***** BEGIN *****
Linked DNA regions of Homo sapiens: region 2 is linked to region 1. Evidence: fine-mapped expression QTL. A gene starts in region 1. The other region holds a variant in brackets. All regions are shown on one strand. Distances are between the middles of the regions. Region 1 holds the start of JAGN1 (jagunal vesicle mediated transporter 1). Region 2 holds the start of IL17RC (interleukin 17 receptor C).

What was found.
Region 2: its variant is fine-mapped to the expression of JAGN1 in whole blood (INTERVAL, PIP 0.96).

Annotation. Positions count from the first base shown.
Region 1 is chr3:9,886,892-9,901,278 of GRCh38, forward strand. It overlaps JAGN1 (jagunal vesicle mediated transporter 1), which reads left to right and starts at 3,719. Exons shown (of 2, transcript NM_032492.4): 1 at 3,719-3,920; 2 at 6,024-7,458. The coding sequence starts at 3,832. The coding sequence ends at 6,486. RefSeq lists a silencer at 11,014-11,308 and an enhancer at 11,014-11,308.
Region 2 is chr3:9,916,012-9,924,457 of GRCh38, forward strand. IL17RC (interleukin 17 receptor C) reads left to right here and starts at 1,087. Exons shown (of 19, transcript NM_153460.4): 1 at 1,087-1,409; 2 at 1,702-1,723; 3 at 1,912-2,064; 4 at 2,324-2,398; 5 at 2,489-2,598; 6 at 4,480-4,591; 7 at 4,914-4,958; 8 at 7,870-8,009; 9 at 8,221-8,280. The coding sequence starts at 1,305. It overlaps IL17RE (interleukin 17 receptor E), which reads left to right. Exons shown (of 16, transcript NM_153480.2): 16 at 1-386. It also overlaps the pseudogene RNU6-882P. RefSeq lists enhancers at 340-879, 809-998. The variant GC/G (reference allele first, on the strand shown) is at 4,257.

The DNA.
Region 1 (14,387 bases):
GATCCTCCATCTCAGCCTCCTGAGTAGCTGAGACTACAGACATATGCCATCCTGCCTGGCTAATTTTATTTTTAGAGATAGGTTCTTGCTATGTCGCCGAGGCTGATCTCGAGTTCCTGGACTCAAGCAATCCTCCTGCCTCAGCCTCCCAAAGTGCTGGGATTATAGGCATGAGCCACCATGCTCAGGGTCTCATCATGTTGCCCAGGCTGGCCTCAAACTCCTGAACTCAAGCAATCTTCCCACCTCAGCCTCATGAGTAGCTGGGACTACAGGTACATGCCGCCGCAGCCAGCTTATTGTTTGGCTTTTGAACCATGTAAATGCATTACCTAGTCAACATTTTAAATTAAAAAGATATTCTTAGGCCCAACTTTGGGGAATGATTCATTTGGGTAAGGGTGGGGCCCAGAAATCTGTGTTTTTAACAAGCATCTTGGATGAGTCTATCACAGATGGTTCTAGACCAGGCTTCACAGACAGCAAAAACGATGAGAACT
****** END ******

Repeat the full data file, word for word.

Linked DNA regions of Homo sapiens: region 2 is linked to region 1. Evidence: fine-mapped expression QTL. A gene starts in region 1. The other region holds a variant in brackets. All regions are shown on one strand. Distances are between the middles of the regions. Region 1 holds the start of JAGN1 (jagunal vesicle mediated transporter 1). Region 2 holds the start of IL17RC (interleukin 17 receptor C).

What was found.
Region 2: its variant is fine-mapped to the expression of JAGN1 in whole blood (INTERVAL, PIP 0.96).

Annotation. Positions count from the first base shown.
Region 1 is chr3:9,886,892-9,901,278 of GRCh38, forward strand. It overlaps JAGN1 (jagunal vesicle mediated transporter 1), which reads left to right and starts at 3,719. Exons shown (of 2, transcript NM_032492.4): 1 at 3,719-3,920; 2 at 6,024-7,458. The coding sequence starts at 3,832. The coding sequence ends at 6,486. RefSeq lists a silencer at 11,014-11,308 and an enhancer at 11,014-11,308.
Region 2 is chr3:9,916,012-9,924,457 of GRCh38, forward strand. IL17RC (interleukin 17 receptor C) reads left to right here and starts at 1,087. Exons shown (of 19, transcript NM_153460.4): 1 at 1,087-1,409; 2 at 1,702-1,723; 3 at 1,912-2,064; 4 at 2,324-2,398; 5 at 2,489-2,598; 6 at 4,480-4,591; 7 at 4,914-4,958; 8 at 7,870-8,009; 9 at 8,221-8,280. The coding sequence starts at 1,305. It overlaps IL17RE (interleukin 17 receptor E), which reads left to right. Exons shown (of 16, transcript NM_153480.2): 16 at 1-386. It also overlaps the pseudogene RNU6-882P. RefSeq lists enhancers at 340-879, 809-998. The variant GC/G (reference allele first, on the strand shown) is at 4,257.

The DNA.
Region 1 (14,387 bases):
GATCCTCCATCTCAGCCTCCTGAGTAGCTGAGACTACAGACATATGCCATCCTGCCTGGCTAATTTTATTTTTAGAGATAGGTTCTTGCTATGTCGCCGAGGCTGATCTCGAGTTCCTGGACTCAAGCAATCCTCCTGCCTCAGCCTCCCAAAGTGCTGGGATTATAGGCATGAGCCACCATGCTCAGGGTCTCATCATGTTGCCCAGGCTGGCCTCAAACTCCTGAACTCAAGCAATCTTCCCACCTCAGCCTCATGAGTAGCTGGGACTACAGGTACATGCCGCCGCAGCCAGCTTATTGTTTGGCTTTTGAACCATGTAAATGCATTACCTAGTCAACATTTTAAATTAAAAAGATATTCTTAGGCCCAACTTTGGGGAATGATTCATTTGGGTAAGGGTGGGGCCCAGAAATCTGTGTTTTTAACAAGCATCTTGGATGAGTCTATCACAGATGGTTCTAGACCAGGCTTCACAGACAGCAAAAACGATGAGAACT